Nepal king's motorcade stoned
KATHMANDU, Saturday (Reuters) - The motorcade of Nepal's King Gyanendra was stoned as the monarch drove to a pilgrimage site in the capital to celebrate a Hindu festival on Friday but he was not hurt, officials and witnesses said.
The attack was the first of its kind in Nepal where the monarch was traditionally regarded as an incarnation of Hindu god Vishnu but has become unpopular since King Gyanendra took power only to be forced down by weeks of violent protests last year.
The 59-year-old monarch was on his way to the Pashupatinath Temple in Kathmandu to pray on the occasion of “Mahashivratri” when crowds hurled stones at his motorcade as it neared the venue, they said.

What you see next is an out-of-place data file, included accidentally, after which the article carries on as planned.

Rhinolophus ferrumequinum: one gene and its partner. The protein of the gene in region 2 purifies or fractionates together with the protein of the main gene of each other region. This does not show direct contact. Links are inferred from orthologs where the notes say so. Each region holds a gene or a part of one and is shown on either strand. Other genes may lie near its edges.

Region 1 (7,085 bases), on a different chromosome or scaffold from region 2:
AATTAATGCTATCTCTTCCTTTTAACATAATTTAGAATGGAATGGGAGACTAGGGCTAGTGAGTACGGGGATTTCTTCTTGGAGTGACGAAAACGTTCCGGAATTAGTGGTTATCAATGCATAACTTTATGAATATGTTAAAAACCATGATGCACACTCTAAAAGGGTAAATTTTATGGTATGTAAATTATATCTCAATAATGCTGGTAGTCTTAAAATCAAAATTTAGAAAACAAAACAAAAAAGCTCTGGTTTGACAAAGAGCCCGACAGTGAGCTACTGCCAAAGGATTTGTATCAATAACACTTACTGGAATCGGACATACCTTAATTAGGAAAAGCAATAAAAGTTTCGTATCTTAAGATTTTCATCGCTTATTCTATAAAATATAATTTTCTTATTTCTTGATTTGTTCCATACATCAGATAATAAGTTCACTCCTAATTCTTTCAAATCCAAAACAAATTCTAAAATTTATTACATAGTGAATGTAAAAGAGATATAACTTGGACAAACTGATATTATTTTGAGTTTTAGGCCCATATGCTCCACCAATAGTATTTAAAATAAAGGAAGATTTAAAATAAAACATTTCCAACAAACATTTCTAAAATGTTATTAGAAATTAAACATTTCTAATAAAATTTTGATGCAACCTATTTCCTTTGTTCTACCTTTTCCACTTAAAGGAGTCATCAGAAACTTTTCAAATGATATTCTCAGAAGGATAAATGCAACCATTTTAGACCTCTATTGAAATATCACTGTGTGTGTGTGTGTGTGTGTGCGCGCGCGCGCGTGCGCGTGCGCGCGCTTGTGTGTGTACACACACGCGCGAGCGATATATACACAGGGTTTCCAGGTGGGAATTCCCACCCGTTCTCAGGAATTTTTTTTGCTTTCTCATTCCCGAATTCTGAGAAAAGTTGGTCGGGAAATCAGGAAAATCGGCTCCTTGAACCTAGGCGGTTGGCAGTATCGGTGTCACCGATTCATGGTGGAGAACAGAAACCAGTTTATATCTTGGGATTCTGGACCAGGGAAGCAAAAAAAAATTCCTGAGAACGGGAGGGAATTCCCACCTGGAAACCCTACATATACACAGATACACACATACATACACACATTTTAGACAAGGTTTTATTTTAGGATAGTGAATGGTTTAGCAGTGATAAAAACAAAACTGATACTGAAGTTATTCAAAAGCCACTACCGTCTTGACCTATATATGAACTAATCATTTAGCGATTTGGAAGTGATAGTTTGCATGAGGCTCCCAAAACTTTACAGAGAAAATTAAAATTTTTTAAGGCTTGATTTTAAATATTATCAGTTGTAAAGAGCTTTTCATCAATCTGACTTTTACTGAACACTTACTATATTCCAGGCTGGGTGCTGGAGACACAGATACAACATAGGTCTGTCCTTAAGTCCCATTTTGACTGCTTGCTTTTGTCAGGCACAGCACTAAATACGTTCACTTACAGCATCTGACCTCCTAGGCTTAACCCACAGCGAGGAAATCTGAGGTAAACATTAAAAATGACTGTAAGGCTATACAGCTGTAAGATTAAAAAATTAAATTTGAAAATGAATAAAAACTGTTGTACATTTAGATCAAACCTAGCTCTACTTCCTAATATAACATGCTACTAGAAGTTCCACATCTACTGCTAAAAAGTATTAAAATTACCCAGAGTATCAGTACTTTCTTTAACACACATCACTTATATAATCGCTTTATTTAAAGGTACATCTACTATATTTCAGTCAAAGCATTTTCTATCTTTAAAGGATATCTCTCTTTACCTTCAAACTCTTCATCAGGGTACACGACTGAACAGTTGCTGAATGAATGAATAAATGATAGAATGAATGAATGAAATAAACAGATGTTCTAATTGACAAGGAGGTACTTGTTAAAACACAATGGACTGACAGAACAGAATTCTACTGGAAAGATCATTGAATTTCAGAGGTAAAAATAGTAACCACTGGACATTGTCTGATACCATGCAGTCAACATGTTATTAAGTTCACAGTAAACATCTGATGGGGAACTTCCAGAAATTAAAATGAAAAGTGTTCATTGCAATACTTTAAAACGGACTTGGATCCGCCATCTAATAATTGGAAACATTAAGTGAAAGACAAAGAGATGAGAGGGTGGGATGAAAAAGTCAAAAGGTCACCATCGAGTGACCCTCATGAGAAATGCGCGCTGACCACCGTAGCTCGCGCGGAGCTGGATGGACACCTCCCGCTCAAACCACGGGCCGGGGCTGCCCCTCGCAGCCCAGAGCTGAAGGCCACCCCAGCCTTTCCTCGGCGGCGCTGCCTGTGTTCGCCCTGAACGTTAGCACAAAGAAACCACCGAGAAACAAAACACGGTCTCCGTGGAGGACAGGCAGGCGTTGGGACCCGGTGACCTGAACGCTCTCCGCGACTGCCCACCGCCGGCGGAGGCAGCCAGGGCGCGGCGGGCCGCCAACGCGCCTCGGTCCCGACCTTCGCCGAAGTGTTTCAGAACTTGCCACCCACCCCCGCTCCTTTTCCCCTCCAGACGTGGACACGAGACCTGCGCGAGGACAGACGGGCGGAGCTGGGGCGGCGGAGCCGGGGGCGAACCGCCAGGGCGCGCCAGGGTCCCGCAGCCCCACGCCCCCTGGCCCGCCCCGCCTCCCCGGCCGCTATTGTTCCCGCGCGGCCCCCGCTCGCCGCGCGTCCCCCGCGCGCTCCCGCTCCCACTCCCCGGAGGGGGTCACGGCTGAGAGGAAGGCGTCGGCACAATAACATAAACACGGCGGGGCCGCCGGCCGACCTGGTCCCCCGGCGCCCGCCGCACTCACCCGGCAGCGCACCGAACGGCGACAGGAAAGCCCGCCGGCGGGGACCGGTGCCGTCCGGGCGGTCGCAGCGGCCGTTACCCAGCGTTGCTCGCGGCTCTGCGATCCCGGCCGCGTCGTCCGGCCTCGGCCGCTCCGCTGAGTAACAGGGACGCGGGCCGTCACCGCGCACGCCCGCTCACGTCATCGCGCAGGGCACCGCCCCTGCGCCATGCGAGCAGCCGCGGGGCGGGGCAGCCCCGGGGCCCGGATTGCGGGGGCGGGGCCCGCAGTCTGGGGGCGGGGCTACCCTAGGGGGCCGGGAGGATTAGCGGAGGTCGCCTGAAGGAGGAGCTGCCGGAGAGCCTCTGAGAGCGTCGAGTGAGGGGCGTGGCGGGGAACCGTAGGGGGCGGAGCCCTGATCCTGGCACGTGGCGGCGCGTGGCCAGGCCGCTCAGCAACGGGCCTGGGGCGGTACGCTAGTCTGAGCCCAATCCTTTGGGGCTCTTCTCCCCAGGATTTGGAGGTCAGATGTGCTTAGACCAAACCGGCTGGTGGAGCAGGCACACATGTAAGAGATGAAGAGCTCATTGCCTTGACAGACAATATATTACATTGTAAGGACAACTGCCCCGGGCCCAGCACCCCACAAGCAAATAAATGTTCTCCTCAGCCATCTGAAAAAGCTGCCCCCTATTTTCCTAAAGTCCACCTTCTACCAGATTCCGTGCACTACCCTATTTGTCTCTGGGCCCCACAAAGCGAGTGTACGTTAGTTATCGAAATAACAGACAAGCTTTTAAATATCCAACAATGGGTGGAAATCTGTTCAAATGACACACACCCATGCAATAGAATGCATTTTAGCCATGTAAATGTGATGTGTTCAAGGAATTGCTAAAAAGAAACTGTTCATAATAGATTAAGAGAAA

The stones hit one car accompanying King Gyanendra's vehicle before the heavily-guarded convoy made it to the temple where the monarch worshipped on the annual “grand night” festival of Lord Shiva, the Hindu god of destruction.
The crowd also shouted “Gyanendra thief, leave the country” as a power shutdown plunged the area into darkness, Ishwar Dhakal, a witness said.
Police said the crowd was baton-charged before the king was driven back to the palace safely.
King Gyanendra has been isolated since he gave in to mass protests last year, stripped of most of his powers including the control of the powerful army and is rarely seen in public.